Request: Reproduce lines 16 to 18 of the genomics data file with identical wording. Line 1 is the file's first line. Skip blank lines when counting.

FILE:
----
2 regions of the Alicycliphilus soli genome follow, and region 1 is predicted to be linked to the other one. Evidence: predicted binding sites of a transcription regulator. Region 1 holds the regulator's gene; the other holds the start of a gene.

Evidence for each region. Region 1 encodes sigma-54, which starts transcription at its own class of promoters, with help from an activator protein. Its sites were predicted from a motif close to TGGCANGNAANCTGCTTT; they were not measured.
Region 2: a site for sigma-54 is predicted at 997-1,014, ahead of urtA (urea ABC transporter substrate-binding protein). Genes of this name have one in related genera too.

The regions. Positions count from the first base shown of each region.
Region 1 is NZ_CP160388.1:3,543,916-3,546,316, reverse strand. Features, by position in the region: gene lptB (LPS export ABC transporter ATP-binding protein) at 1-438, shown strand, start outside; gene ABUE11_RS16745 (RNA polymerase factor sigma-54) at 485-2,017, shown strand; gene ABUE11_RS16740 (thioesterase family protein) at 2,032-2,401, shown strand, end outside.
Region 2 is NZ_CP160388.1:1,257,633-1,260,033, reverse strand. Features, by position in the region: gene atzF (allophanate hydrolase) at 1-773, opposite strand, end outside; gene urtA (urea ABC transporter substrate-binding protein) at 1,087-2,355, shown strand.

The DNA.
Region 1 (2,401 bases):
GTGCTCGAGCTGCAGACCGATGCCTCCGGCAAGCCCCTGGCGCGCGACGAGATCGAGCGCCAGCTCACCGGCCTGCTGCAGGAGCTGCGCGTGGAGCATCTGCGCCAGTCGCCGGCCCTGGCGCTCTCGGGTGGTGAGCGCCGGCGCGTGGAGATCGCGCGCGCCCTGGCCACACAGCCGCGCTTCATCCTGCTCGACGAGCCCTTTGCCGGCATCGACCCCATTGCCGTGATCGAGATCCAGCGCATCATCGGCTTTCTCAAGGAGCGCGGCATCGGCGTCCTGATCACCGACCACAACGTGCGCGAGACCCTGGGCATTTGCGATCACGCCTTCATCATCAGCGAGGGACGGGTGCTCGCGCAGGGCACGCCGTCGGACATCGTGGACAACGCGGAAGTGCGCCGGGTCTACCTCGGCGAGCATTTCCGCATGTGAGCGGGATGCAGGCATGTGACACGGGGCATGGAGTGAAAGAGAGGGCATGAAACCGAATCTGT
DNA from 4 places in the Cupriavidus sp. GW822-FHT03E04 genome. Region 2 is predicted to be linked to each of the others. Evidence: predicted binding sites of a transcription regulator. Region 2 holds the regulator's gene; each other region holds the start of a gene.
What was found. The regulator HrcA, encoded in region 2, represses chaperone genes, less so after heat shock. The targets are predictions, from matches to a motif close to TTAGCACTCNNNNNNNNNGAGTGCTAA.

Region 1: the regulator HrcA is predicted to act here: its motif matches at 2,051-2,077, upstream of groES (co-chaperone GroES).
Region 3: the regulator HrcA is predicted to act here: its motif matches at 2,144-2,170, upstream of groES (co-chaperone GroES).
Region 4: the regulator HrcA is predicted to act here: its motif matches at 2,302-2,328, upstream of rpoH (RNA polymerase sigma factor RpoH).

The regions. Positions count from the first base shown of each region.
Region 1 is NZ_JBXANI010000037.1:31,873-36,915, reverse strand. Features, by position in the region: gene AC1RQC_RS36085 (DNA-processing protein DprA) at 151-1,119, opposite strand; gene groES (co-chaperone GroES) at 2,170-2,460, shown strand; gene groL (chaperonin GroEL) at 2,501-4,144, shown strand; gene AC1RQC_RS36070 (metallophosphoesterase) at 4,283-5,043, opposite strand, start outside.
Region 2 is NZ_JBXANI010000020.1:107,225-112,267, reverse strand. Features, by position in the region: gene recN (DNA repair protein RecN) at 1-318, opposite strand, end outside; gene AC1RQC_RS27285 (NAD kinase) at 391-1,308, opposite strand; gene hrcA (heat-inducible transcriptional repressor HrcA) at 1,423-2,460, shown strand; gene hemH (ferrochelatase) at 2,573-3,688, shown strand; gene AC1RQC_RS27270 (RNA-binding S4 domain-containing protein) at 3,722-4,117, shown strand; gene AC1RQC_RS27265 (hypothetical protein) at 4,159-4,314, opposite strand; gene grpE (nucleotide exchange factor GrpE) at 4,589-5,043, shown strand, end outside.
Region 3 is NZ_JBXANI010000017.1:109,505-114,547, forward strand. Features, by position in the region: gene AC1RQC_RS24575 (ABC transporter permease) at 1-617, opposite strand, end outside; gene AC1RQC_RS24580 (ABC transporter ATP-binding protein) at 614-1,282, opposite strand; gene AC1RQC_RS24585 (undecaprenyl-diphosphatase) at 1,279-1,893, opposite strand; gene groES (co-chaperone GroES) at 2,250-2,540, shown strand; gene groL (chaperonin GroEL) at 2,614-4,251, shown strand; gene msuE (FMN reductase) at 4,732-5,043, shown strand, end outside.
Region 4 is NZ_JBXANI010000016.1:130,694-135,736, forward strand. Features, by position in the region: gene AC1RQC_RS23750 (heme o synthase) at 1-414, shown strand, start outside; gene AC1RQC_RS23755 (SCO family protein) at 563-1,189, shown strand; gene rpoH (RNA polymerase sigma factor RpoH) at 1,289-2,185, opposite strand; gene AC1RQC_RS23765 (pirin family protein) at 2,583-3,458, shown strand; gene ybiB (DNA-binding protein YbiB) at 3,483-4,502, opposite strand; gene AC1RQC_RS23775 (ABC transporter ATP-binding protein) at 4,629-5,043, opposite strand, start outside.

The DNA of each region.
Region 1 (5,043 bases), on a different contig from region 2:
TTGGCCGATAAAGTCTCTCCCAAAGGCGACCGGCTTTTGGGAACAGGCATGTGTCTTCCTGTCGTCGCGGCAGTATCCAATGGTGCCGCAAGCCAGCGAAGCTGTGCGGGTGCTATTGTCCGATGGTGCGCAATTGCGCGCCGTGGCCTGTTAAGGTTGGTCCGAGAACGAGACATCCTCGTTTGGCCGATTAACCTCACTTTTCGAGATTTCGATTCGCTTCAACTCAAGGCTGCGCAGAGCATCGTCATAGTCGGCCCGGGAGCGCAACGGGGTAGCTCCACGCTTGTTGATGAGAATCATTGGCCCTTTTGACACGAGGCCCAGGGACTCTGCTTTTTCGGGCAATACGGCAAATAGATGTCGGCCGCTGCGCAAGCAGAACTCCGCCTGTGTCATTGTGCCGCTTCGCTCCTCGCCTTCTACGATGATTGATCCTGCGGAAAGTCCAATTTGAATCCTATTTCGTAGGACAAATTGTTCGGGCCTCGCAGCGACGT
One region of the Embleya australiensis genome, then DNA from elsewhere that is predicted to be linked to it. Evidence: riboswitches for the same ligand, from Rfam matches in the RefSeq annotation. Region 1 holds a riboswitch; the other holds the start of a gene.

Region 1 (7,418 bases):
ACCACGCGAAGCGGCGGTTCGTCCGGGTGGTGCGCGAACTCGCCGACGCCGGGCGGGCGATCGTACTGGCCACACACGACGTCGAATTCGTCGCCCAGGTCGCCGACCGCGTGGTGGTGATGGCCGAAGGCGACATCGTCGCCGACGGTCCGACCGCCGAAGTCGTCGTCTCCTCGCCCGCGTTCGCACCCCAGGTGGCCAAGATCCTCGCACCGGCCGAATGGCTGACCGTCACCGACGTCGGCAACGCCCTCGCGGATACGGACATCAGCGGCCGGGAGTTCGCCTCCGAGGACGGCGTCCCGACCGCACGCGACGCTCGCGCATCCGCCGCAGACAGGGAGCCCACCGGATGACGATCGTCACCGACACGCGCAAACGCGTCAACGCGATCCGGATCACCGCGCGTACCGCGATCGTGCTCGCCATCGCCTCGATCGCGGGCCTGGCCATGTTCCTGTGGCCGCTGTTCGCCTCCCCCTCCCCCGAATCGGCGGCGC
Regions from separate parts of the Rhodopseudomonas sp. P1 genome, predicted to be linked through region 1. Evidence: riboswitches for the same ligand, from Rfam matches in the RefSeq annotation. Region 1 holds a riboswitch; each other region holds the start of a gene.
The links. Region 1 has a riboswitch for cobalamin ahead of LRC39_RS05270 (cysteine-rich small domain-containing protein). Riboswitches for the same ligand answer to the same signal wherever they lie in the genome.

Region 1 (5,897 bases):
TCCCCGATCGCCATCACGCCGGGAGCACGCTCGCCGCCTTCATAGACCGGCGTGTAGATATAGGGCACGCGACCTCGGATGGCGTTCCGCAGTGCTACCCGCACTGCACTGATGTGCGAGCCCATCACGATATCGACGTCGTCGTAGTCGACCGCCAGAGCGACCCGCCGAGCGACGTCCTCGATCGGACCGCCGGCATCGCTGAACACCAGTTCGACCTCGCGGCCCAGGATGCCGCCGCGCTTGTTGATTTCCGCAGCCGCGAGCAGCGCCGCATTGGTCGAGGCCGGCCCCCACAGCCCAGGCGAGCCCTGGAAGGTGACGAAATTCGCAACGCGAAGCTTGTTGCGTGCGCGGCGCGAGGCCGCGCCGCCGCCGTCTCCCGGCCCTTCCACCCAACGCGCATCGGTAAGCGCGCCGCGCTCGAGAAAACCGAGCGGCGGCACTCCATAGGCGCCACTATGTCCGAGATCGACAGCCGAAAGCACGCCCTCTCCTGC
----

Region 1 is NZ_JBXANI010000037.1:31,873-36,915, reverse strand. Features, by position in the region: gene AC1RQC_RS36085 (DNA-processing protein DprA) at 151-1,119, opposite strand; gene groES (co-chaperone GroES) at 2,170-2,460, shown strand; gene groL (chaperonin GroEL) at 2,501-4,144, shown strand; gene AC1RQC_RS36070 (metallophosphoesterase) at 4,283-5,043, opposite strand, start outside.
Region 2 is NZ_JBXANI010000020.1:107,225-112,267, reverse strand. Features, by position in the region: gene recN (DNA repair protein RecN) at 1-318, opposite strand, end outside; gene AC1RQC_RS27285 (NAD kinase) at 391-1,308, opposite strand; gene hrcA (heat-inducible transcriptional repressor HrcA) at 1,423-2,460, shown strand; gene hemH (ferrochelatase) at 2,573-3,688, shown strand; gene AC1RQC_RS27270 (RNA-binding S4 domain-containing protein) at 3,722-4,117, shown strand; gene AC1RQC_RS27265 (hypothetical protein) at 4,159-4,314, opposite strand; gene grpE (nucleotide exchange factor GrpE) at 4,589-5,043, shown strand, end outside.
Region 3 is NZ_JBXANI010000017.1:109,505-114,547, forward strand. Features, by position in the region: gene AC1RQC_RS24575 (ABC transporter permease) at 1-617, opposite strand, end outside; gene AC1RQC_RS24580 (ABC transporter ATP-binding protein) at 614-1,282, opposite strand; gene AC1RQC_RS24585 (undecaprenyl-diphosphatase) at 1,279-1,893, opposite strand; gene groES (co-chaperone GroES) at 2,250-2,540, shown strand; gene groL (chaperonin GroEL) at 2,614-4,251, shown strand; gene msuE (FMN reductase) at 4,732-5,043, shown strand, end outside.